• Methods: Propensity scores

    Forthcoming in Health Services Research (and available now via Early View), Melissa Garrido and colleagues explain propensity scores. I’ve added a bit of emphasis on a key point.

    Propensity score analysis is a useful tool to account for imbalance in covariates between treated and comparison groups. A propensity score is a single score that represents the probability of receiving a treatment, conditional on a set of observed covariates. […]

    Propensity scores are useful when estimating a treatment’s effect on an outcome using observational data and when selection bias due to nonrandom treatment assignment is likely. The classic experimental design for estimating treatment effects is a randomized controlled trial (RCT), where random assignment to treatment balances individuals’ observed and unobserved characteristics across treatment and control groups. Because only one treatment state can be observed at a time for each individual, control individuals that are similar to treated individuals in everything but treatment receipt are used as proxies for the counterfactual. In observational data, however, treatment assignment is not random. This leads to selection bias, where measured and unmeasured characteristics of individuals are associated with likelihood of receiving treatment and with the outcome. Propensity scores provide a way to balance measured covariates across treatment and comparison groups and better approximate the counterfactual for treated individuals.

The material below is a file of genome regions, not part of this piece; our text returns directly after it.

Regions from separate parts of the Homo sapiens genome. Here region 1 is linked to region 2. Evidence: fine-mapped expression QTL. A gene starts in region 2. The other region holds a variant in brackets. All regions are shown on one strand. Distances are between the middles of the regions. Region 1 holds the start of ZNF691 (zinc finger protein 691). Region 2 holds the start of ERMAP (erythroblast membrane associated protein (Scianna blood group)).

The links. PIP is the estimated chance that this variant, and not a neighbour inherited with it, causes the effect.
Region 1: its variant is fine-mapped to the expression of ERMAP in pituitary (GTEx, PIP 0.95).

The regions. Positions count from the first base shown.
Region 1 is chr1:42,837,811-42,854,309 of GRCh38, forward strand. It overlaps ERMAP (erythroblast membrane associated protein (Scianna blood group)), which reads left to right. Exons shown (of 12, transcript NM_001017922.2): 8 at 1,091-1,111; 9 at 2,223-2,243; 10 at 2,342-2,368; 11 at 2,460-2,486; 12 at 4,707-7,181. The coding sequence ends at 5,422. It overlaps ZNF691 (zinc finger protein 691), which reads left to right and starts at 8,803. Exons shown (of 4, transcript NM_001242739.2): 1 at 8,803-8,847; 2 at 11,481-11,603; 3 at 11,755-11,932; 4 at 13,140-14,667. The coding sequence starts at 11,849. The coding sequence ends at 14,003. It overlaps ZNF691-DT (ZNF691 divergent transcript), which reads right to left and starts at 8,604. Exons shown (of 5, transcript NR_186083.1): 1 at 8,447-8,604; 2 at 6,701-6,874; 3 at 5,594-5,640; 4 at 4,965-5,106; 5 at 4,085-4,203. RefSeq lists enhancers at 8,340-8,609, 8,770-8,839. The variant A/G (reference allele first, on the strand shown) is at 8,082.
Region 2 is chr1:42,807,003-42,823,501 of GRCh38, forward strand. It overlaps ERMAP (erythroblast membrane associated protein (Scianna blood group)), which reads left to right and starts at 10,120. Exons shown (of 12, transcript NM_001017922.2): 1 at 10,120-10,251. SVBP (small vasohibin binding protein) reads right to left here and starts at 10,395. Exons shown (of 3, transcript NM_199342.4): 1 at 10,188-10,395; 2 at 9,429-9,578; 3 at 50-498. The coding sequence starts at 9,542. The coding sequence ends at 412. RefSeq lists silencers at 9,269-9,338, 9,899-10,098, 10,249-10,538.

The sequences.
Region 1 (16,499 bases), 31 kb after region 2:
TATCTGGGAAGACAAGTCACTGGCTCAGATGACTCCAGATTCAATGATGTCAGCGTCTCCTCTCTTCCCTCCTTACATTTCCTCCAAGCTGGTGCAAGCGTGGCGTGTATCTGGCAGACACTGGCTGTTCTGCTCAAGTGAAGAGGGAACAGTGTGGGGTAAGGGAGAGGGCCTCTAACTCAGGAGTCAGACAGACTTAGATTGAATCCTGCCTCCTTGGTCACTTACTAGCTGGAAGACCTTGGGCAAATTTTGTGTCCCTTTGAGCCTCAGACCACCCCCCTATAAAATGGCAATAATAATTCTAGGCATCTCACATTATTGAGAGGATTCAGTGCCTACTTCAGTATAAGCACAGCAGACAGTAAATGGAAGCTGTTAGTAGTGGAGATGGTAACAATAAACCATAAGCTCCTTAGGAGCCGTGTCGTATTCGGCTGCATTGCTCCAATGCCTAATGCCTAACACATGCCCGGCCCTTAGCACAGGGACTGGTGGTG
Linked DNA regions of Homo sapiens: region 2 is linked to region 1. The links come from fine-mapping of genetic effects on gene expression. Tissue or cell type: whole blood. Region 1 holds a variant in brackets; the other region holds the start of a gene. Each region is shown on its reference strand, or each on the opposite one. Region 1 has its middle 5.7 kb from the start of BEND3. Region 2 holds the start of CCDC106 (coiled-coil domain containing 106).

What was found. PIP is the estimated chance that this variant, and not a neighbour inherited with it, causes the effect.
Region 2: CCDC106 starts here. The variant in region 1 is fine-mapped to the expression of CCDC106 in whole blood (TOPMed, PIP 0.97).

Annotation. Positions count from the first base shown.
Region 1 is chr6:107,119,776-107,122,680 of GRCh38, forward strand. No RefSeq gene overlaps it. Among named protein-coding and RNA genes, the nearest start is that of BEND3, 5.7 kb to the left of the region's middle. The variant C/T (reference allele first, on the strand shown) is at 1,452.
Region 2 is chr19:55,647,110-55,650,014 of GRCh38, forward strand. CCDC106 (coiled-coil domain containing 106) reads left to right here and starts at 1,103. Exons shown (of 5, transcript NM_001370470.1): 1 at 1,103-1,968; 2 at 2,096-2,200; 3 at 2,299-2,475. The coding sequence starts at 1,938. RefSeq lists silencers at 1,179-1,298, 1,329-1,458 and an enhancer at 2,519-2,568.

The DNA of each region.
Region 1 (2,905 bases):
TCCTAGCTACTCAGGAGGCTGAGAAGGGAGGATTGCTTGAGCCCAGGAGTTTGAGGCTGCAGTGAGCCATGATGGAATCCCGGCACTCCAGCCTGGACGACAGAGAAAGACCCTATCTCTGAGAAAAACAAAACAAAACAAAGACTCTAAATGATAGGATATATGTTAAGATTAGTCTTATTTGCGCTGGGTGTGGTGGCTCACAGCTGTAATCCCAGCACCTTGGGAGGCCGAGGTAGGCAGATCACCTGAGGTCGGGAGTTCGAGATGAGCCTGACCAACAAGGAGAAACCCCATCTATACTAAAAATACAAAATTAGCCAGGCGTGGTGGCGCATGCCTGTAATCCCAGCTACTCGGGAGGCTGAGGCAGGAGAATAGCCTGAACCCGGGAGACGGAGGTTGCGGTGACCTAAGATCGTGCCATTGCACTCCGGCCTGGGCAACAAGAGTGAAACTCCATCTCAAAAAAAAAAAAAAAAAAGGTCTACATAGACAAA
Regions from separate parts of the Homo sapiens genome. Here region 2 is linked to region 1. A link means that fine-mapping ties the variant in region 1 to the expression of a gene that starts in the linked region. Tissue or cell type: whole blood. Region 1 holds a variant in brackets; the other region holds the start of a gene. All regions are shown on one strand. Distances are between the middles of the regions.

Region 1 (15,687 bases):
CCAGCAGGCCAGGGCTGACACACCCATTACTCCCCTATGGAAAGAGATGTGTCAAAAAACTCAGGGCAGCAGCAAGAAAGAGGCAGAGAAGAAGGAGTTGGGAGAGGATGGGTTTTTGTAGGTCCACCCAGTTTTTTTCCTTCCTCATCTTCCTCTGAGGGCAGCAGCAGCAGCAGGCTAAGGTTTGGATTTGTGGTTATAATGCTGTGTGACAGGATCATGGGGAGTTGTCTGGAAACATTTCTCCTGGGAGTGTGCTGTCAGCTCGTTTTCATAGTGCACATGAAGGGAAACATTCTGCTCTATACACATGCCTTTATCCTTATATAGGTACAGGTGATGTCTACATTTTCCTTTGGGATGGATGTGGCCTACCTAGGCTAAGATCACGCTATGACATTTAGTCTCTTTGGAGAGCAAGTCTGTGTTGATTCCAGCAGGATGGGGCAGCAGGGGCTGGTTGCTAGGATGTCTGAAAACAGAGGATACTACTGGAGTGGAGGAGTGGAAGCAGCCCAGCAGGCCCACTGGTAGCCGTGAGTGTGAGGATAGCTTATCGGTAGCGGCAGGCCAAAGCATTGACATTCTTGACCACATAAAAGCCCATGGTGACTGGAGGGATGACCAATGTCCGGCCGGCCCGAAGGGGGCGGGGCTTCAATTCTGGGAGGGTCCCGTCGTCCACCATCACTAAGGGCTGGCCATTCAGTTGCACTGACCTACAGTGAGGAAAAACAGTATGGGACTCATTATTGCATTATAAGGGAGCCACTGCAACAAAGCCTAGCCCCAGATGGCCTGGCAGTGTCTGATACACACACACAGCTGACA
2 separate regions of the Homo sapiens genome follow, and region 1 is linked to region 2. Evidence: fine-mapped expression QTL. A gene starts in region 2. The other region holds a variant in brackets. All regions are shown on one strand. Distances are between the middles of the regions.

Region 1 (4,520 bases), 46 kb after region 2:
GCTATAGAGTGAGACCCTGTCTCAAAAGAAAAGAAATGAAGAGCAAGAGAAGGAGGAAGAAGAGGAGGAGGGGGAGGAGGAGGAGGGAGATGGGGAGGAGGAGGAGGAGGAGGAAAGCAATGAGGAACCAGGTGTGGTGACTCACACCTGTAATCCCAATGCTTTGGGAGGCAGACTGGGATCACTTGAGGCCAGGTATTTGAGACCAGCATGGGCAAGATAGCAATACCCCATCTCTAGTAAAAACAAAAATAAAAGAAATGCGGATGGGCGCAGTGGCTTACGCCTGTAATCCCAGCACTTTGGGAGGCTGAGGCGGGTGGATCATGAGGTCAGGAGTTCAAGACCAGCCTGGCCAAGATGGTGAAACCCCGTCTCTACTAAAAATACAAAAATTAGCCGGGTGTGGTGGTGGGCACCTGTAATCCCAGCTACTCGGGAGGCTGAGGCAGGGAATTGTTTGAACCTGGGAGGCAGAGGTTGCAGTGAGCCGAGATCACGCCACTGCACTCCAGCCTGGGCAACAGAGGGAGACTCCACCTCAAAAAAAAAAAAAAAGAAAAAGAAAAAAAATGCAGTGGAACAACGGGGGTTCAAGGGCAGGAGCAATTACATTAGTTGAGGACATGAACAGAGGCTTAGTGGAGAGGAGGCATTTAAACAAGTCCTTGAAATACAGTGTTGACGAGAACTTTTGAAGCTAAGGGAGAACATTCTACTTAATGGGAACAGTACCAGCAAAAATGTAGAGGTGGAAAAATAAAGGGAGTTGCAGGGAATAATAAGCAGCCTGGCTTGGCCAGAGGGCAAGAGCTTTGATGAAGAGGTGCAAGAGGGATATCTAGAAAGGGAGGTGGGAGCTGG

Propensity scores can be thought of as an advanced matching technique. For instance, if one were concerned that age might affect both treatment selection and outcome, one strategy would be to compare individuals of similar age in both treatment and comparison groups. As variables are added to the matching process, however, it becomes more and more difficult to find exact matches for individuals (i.e., it is unlikely to find individuals in both the treatment and comparison groups with identical gender, age, race, comorbidity level, and insurance status). Propensity scores solve this dimensionality problem by compressing the relevant factors into a single score. Individuals with similar propensity scores are then compared across treatment and comparison groups.

    Propensity scores are a useful and common technique in analysis of observational data. They are, unfortunately, sometimes misunderstood as a way to address more types of confounding than they are capable. In particular, they can only address confounding from observable factors (“measured” ones, in the above quote). If there’s an unobservable difference between treatment and control groups that affects the outcome (e.g., genetic variation about which researchers have no data), propensity scores cannot help.

    It is important to keep in mind that propensity scores cannot adjust for unobserved differences between groups.

    Only an RCT or, with assumptions, natural experiments and instrumental variables approaches can address confounding due to unobservable factors. I will return to this issue.

    I’m deliberately not covering implementation issues and approaches in these methods posts, just intuition, appropriate use, and issues of interpretation. If you want more information on propensity scores, read the paper from which I quoted or search the technical literature. Comments open for one week for feedback on propensity scores or pointers to other good methods papers.